COPAC (http://www.copac.ac.uk) is well -known as the combined public catalogue of the CURL libraries. Whatever the future of the National Union Catalogues of monographs and serials, it is hoped that COPAC will be an important contributor to these developments. CURL also offers a record retrieval service for its member libraries, who can download records to their own catalogues from the CURL database. I remember, when I was in Cambridge, teaching Departmental, College and Faculty librarians to use this facility to construct their own catalogues. I know that this service is valued by Cambridge libraries.
CURL also operates through a number of Task Forces, one of which I chair. This is the CURL Task Force on Scholarly Communication, which has a lively membership drawn from across CURL libraries (http://www.curl.ac.uk/about/ GroupsSC.html). The Task Force has negotiated advantageous deals for e-journals with commercial publishers; represented CURL and the wider information community in discussions which led to the creation of SPARC Europe; has helped CURL libraries to mount advocacy campaigns in their institutions in spring 2002; and has co-sponsored national meetings on the Open Archives Initiative (OAI).
In terms of projects, CURL has established an international reputation through CEDARS ( http://www.leeds.ac.uk/cedars/). CEDARS has developed a model for a distributed archive for electronic materials, based on a demonstrator sited in Leeds, Cambridge and Oxford. I am currently a member of the CEDARS Management Committee and the project has made substantial contributions to the development of metadata for electronic archiving and to the study of emulation, in collaboration with the University of Michigan, as a technique for archiving electronic materials.
The main focus for regional collaboration in London is the M25 Consortium (http://www.M25lib.ac.uk ). I have served for one term of office as a member of the Consortiums Steering Group and have been privileged to see how the work and confidence of the Consortium has grown. Historically, the Consortium membership has consisted of the libraries of the 39 Higher Education Institutions contained within the orbital M25 motorway; membership is now expanding to include libraries in institutions further afield. The Consortium is engaged in a large number of activities in response to a new government emphasis on Regionalism. The Consortium has developed a Z39.50-compliant Union Catalogue called InforM25, which allows users to search any number of catalogues from amongst the Consortium membership through a web interface (http://www.M25lib.ac.uk). This is an interesting distributed model for a Union Catalogue. The records are not housed centrally in one database, but reside in the library OPACs of each contributing member in their own institution. The technical development for InforM25 has been undertaken by a Team in the Library of the London School of Economics.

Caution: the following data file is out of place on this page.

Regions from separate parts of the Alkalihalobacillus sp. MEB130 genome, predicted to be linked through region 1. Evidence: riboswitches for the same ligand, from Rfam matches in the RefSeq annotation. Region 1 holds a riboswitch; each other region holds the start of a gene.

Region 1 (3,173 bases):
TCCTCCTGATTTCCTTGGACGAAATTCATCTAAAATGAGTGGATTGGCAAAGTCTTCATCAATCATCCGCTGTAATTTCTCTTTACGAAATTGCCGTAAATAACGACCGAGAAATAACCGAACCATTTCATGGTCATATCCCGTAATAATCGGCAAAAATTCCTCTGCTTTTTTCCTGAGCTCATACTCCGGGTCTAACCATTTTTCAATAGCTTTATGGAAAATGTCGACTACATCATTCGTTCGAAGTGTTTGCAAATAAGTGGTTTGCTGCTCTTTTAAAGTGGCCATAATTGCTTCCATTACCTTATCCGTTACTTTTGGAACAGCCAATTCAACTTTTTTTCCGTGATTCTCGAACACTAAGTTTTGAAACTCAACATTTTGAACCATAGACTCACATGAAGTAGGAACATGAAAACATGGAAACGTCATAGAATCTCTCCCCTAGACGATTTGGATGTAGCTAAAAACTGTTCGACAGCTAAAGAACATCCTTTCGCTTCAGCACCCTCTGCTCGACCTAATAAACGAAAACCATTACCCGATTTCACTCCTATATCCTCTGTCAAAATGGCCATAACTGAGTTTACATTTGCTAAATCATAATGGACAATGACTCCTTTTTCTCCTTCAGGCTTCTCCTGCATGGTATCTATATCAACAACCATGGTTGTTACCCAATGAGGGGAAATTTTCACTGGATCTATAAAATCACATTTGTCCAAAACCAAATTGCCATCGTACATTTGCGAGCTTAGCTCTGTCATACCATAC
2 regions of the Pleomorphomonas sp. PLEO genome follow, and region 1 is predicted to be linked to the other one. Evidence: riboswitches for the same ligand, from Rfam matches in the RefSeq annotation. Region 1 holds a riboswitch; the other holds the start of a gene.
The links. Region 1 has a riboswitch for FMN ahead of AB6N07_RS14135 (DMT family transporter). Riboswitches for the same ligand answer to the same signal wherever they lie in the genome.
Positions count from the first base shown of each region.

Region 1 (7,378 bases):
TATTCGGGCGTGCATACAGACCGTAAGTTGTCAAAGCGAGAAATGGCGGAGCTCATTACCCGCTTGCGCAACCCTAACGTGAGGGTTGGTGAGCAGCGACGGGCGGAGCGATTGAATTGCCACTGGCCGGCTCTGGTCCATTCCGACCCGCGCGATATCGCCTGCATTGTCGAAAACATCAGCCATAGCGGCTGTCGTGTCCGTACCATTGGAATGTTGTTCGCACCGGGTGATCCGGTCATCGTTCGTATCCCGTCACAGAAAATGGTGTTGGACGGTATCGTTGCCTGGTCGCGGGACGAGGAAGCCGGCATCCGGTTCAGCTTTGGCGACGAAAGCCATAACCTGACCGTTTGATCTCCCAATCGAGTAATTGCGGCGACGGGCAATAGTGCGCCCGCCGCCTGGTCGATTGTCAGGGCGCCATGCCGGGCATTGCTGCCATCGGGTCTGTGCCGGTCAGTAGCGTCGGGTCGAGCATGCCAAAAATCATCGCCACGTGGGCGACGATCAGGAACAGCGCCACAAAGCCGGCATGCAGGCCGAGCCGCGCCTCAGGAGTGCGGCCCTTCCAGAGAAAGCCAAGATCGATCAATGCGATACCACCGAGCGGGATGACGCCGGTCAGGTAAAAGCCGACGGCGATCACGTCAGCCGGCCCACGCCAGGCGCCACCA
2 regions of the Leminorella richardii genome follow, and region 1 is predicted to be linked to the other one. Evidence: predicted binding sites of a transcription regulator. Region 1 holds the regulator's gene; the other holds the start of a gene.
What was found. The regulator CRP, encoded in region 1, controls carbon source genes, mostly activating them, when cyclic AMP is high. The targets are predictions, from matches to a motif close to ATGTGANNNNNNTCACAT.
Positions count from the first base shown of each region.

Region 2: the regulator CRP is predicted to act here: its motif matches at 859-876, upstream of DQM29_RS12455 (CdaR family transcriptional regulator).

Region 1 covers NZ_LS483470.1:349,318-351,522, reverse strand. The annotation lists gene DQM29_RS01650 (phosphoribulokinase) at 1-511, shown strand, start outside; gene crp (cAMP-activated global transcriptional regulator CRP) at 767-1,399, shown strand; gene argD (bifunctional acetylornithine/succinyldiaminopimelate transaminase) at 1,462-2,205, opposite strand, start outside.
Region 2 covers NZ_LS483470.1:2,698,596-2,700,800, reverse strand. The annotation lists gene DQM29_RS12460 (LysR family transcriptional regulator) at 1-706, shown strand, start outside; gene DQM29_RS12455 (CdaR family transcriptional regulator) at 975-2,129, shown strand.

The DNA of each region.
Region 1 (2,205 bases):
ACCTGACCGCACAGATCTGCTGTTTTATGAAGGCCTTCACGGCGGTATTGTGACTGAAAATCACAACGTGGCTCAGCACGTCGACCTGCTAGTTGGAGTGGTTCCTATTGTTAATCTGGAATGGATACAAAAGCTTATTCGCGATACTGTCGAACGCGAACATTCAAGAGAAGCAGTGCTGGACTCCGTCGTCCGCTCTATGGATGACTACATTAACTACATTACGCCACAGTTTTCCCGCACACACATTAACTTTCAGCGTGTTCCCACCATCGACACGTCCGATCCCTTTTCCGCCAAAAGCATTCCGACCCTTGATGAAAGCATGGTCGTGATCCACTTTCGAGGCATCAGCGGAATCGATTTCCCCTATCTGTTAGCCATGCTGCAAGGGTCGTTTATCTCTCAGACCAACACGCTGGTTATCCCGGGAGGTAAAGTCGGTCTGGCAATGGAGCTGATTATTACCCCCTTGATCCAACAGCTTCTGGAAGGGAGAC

The M25 has also developed the M25 Access Scheme, which embraces all academic members of staff and research postgraduates in M25 institutions (http://www.M25lib. ac.uk/access/access.htm). The point of the scheme is obvious eligible users from any M25 institution can use any other member institutions library free of charge for access and borrowing; the level of borrowing can be set by the host institution. The Consortium sees this formal scheme as an important deliverable of the new Regional agenda. Levels of activity are being monitored and the take-up is relatively low. Nonetheless, it is a scheme much valued by those who use it. The next step is for the Consortium to develop an Automated Eligibility Tool (AET). Within London and the South-East there is a plethora of access agreements between libraries and institutions so many that it can be difficult for a library Admissions Officer to know which scheme to apply. The purpose of the AET will be to make it easier for Admissions staff to know which scheme to use.